Webster 1913 Edition
imp. & p. p.
p. pr. & vb. n.
transacross, over +
mittereto send: cf. F.
To cause to pass over or through; to communicate by sending; to send from one person or place to another; to pass on or down as by inheritance;
transmita memorial; to
transmitmoney, or bills of exchange, from one country to another
The ancientest fathers must be next removed, as Clement of Alexandria, and that Eusebian book of evangelic preparation,
transmittingour ears through a hoard of heathenish obscenities to receive the gospel.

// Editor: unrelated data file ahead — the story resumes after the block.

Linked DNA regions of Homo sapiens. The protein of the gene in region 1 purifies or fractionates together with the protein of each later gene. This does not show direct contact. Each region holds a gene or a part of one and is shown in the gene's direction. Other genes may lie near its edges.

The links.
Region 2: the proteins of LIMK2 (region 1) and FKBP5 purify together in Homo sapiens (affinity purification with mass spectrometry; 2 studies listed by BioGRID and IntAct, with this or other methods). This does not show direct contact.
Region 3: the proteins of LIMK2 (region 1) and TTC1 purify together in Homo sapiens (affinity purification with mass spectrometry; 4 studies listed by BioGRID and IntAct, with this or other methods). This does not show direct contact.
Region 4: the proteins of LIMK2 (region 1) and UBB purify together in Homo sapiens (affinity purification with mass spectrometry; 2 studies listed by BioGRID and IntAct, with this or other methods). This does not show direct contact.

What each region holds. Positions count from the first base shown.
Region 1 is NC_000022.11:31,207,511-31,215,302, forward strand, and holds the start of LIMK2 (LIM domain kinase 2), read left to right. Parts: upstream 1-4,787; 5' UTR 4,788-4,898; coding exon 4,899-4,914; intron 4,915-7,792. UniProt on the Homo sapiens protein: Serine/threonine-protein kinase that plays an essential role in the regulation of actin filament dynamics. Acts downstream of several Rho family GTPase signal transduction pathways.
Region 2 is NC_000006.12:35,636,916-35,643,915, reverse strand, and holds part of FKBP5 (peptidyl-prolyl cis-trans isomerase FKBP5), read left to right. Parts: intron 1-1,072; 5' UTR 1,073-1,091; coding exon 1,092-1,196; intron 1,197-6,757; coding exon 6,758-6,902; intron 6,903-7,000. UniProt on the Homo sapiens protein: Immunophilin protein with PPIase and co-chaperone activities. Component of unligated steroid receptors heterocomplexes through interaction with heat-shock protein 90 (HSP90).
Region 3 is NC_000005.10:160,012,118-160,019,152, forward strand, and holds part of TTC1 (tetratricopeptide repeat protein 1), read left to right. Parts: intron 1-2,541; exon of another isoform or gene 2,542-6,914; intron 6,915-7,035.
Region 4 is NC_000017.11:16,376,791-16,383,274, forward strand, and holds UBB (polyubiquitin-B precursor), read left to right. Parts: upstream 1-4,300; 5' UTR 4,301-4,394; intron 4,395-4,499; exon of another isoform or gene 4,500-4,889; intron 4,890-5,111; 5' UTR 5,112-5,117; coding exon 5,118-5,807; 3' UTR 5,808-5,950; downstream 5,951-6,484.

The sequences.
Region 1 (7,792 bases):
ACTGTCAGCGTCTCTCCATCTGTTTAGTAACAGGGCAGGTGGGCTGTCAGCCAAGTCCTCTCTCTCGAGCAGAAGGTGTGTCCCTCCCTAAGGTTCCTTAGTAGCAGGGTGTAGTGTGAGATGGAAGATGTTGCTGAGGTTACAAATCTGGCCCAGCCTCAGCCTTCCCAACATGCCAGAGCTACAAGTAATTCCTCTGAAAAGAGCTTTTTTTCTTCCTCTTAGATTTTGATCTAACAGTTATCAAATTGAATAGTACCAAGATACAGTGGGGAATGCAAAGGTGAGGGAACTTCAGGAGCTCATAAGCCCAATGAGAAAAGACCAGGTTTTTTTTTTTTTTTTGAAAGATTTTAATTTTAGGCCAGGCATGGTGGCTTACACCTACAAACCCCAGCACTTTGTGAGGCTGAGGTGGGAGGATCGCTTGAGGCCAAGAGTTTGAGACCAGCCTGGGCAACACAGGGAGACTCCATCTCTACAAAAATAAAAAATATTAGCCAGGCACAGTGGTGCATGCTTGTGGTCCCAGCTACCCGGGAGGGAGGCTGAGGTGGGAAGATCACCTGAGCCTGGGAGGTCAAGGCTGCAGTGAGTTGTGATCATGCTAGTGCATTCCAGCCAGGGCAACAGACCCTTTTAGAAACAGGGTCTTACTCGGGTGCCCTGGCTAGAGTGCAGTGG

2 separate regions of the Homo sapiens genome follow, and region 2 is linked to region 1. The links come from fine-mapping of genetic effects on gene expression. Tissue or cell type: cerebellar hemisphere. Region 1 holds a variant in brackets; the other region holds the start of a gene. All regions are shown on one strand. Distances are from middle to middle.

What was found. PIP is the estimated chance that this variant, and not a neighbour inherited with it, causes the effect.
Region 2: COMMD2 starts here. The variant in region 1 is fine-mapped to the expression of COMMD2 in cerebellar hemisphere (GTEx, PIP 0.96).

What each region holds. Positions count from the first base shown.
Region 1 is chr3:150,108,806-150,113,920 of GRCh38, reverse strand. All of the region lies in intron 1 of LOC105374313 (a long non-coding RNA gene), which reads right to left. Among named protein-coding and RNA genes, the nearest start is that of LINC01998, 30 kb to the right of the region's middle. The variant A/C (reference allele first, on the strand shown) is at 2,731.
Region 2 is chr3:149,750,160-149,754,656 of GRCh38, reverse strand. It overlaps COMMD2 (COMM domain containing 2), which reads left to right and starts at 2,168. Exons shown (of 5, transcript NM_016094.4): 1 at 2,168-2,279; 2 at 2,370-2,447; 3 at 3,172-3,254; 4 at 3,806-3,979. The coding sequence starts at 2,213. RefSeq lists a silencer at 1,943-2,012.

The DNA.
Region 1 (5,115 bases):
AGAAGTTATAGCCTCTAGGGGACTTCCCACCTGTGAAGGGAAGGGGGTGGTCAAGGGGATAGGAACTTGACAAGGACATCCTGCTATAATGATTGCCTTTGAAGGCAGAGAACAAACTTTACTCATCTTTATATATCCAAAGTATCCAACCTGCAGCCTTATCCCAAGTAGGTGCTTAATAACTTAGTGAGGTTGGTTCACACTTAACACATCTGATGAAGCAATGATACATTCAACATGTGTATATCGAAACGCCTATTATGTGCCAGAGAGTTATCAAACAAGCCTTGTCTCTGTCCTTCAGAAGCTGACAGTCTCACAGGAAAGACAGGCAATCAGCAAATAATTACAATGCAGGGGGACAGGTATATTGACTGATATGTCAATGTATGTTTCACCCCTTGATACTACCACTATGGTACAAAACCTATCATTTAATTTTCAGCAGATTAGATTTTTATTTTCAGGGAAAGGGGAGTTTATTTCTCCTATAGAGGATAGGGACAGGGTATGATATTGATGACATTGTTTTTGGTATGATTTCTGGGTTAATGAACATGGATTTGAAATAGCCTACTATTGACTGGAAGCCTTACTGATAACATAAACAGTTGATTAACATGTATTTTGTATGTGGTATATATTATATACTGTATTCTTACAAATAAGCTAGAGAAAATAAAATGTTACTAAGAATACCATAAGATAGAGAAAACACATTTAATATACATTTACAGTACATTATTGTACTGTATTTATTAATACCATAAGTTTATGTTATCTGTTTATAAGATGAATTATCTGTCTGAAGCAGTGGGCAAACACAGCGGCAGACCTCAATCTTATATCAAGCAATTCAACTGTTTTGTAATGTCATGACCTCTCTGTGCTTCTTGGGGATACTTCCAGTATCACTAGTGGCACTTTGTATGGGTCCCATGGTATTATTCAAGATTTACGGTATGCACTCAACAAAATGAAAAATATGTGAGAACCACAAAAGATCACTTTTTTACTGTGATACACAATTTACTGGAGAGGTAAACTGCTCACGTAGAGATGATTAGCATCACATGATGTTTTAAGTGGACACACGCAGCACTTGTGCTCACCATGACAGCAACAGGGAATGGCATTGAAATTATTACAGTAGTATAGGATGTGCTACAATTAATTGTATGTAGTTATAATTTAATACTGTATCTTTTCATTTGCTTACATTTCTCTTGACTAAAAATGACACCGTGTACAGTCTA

The scepter of that kingdom continued to be
transmittedin the dynasty of Castile.
To suffer to pass through;
transmit, or conduct, electricity
Webster 1828 Edition
1.To send from one person or place to another; as, to transmit a letter or a memorial; to transmit dispatches; to transmit money or bills of exchange from one city or country to another. Light is transmitted from the sun to the earth; sound is transmitted by means of vibrations of the air. Our civil and religious privileges have been transmitted to us from our ancestors; and it is our duty to transmit them to our children.
2.To suffer to pass through; as, glass transmits light; metals transmit electricity.